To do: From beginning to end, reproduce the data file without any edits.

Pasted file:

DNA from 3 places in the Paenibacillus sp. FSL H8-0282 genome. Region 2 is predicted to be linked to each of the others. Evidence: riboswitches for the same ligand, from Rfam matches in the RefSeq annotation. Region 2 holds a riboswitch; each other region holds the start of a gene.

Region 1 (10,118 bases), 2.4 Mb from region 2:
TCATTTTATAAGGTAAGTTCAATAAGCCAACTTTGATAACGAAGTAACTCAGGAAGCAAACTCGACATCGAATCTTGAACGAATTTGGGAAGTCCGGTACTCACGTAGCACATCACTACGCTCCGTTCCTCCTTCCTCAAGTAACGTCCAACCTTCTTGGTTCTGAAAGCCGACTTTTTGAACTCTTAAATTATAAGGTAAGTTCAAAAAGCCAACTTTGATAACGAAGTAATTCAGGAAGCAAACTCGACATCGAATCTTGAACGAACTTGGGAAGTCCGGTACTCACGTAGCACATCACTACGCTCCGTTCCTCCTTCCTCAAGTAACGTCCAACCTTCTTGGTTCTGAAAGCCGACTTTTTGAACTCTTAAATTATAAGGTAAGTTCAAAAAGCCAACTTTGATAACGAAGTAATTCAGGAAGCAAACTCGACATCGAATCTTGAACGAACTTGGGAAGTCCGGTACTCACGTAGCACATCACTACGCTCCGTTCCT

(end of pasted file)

DNA from 3 places in the Paenibacillus sp. FSL H8-0282 genome. Region 2 is predicted to be linked to each of the others. Evidence: riboswitches for the same ligand, from Rfam matches in the RefSeq annotation. Region 2 holds a riboswitch; each other region holds the start of a gene.

Region 1 (10,118 bases), 2.4 Mb from region 2:
TCATTTTATAAGGTAAGTTCAATAAGCCAACTTTGATAACGAAGTAACTCAGGAAGCAAACTCGACATCGAATCTTGAACGAATTTGGGAAGTCCGGTACTCACGTAGCACATCACTACGCTCCGTTCCTCCTTCCTCAAGTAACGTCCAACCTTCTTGGTTCTGAAAGCCGACTTTTTGAACTCTTAAATTATAAGGTAAGTTCAAAAAGCCAACTTTGATAACGAAGTAATTCAGGAAGCAAACTCGACATCGAATCTTGAACGAACTTGGGAAGTCCGGTACTCACGTAGCACATCACTACGCTCCGTTCCTCCTTCCTCAAGTAACGTCCAACCTTCTTGGTTCTGAAAGCCGACTTTTTGAACTCTTAAATTATAAGGTAAGTTCAAAAAGCCAACTTTGATAACGAAGTAATTCAGGAAGCAAACTCGACATCGAATCTTGAACGAACTTGGGAAGTCCGGTACTCACGTAGCACATCACTACGCTCCGTTCCT